Cutting tools do not have the resolution of atoms and the atomic organization of the metal.

Pbearperry
August 28, 2011, 02:16 PM
I have always used a copper penny on small rust spots.It removes the rust and spares the surrounding bluing.Just rub the spot lightly with the edge of the penny.Afterwards I touch it up with cold bluing and oil.

jimmyraythomason
September 6, 2011, 04:28 PM
Use 0000 steel wool DRY.

The removed rust is an abrasive, if you put oil on the metal surface or on the steel wool, the removed rust is retained and rubbed on the surface which can damage the finish.
I have never had a problem using oil on 0000 steel wool in several decades of using it to remove surface rust from blued finishes. I always use WD-40 and 0000 steel wool to smooth newly blued guns to great affect. If using steel wool dry works for you,great but I'll continue to use oil.

603Country
September 13, 2011, 08:59 PM
The heavier the oil used with the steel wool, the lower the friction and the lower the abrasion. Use motor oil and you probably won't get much abrasion at all. Light machine oil (such as 3 in 1) or a penetrating oil (WD-40)will allow a higher degree of abrasion. Just have more than one pad of steel wool, and swap dirty pads for clean pads - quickly at first and then slower as the rust has been removed. And wipe off the oil on the rust spot between pad replacements and that'll take off any gritty rust residue that's sitting in the oily patch. You might even want to try a good car wax on the steel wool rather than the oil. However you go about it, go slowly and carefully. If 'slow and careful' doesn't take off enough rust, you can always get more energetic with the rubbing.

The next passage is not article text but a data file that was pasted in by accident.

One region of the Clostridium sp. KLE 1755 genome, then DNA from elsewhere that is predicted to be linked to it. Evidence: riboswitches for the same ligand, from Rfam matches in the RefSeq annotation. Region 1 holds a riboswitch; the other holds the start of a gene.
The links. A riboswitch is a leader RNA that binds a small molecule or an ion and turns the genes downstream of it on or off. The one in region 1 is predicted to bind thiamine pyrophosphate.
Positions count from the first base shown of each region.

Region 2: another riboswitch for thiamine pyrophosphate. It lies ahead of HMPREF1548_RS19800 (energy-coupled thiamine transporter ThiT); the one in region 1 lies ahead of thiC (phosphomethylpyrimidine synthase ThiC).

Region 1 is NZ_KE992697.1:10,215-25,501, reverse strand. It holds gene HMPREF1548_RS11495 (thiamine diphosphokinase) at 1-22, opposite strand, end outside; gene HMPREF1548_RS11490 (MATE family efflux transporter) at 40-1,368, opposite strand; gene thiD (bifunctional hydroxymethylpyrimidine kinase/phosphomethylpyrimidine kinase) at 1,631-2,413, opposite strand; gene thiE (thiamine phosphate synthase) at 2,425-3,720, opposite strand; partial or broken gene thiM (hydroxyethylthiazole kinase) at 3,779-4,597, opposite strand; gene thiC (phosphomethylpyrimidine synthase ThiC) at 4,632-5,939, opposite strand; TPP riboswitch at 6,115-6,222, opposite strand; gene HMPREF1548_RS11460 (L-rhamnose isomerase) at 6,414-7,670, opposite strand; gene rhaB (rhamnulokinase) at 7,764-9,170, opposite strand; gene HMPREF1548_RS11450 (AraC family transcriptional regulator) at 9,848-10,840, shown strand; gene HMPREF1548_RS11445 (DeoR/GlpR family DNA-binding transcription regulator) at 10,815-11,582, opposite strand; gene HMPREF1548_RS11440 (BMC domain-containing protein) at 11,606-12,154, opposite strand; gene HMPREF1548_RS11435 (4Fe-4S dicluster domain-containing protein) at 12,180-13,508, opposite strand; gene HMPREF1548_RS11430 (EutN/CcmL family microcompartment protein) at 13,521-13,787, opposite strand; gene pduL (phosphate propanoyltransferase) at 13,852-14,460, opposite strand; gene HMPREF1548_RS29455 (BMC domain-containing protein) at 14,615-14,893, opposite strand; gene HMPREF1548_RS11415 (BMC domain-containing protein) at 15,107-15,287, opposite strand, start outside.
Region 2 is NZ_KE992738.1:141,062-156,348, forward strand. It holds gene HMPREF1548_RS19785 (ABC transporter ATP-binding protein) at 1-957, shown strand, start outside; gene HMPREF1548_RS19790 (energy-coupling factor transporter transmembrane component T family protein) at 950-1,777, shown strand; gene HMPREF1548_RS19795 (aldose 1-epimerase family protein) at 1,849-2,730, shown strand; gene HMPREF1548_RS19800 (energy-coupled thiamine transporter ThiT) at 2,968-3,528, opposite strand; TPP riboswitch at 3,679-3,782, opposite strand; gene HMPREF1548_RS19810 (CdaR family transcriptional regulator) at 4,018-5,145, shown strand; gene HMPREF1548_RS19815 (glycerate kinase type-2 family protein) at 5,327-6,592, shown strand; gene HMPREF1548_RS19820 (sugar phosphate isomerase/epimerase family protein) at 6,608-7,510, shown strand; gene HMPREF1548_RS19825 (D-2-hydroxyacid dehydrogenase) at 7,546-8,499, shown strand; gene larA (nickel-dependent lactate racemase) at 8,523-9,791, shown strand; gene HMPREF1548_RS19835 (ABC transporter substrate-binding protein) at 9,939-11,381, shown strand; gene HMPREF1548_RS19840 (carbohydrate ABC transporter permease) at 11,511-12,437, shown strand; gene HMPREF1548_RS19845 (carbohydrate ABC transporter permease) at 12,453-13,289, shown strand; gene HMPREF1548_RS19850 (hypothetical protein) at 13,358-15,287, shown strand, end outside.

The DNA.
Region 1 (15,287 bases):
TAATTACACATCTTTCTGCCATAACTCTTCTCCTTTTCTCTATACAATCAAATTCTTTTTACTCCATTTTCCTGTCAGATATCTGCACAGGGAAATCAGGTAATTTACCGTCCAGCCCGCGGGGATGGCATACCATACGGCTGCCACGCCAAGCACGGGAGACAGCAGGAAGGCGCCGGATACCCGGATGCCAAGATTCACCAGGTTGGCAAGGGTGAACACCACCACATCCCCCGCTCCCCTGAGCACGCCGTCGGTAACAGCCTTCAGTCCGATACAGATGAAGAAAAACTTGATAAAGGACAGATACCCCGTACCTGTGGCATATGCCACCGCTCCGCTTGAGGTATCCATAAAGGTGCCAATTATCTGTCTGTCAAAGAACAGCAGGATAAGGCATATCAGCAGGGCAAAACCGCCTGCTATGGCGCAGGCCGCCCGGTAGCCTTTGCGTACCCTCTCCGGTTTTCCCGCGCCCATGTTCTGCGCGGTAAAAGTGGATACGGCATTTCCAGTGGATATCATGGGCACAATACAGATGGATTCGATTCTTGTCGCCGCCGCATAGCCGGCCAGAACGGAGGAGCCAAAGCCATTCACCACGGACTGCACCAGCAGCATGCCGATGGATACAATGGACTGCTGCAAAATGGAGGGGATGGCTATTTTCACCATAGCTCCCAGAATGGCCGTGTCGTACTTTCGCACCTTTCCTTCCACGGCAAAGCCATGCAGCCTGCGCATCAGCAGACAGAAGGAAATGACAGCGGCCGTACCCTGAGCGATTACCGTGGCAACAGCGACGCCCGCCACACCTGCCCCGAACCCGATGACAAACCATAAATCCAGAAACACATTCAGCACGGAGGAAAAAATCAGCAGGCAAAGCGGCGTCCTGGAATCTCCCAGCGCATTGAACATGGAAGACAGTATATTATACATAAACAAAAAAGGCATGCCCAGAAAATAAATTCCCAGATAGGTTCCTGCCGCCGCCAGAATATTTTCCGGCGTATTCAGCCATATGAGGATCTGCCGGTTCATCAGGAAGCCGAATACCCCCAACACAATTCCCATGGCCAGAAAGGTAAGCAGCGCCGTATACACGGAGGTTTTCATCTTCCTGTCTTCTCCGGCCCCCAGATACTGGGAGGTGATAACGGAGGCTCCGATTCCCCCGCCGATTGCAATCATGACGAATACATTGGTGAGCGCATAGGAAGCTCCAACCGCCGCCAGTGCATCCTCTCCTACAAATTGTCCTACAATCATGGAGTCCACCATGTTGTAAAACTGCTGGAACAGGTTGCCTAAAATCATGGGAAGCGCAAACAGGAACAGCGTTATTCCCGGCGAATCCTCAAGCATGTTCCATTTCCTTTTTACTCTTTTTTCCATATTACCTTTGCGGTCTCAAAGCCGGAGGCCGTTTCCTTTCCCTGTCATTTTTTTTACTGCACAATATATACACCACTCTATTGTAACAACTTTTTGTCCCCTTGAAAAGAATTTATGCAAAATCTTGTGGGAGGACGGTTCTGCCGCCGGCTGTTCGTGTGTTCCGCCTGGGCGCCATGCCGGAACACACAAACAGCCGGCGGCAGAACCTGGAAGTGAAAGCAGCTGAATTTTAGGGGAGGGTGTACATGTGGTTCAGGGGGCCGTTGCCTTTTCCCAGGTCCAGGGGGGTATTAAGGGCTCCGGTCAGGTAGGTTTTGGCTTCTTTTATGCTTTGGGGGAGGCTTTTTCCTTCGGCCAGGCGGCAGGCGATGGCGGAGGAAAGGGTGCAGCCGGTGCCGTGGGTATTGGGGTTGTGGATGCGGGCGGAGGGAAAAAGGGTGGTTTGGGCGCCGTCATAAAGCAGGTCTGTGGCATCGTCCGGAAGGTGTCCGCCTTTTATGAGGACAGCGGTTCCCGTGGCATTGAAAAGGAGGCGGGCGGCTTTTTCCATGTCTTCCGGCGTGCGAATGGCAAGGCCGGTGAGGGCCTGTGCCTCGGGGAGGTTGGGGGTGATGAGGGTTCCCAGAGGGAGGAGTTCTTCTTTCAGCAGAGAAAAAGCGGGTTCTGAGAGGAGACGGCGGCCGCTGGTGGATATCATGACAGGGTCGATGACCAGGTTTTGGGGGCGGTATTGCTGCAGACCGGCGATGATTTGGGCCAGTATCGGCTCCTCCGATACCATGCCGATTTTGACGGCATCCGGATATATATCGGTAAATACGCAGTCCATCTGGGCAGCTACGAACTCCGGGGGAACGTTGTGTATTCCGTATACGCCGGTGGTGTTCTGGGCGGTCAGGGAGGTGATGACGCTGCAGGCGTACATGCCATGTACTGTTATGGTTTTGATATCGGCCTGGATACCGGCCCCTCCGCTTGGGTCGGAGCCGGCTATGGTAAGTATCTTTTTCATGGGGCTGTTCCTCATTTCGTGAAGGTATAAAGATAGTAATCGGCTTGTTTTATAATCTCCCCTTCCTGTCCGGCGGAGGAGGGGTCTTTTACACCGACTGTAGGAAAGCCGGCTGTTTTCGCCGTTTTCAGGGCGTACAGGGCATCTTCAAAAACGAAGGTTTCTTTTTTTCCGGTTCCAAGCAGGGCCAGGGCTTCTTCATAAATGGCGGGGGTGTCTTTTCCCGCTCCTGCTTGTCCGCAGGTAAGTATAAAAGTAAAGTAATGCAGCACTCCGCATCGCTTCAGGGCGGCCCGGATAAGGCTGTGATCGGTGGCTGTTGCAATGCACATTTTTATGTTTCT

Inspector3711
September 15, 2011, 12:58 PM
I remove rust on blued steel by soaking with with Kroil every day for several days.

I wipe off the Kroil and loose rust with a rag and then scrub the surface gently with green Scotchbrite. I wipe it clean with a rag and still more Kroil then wipe it dry with a clean rag.

I then gently polish with Flitz. The last step is to oil it.

I have yet to visibly damage the finish or have rust return using this method..

Venom1956
October 8, 2011, 03:39 PM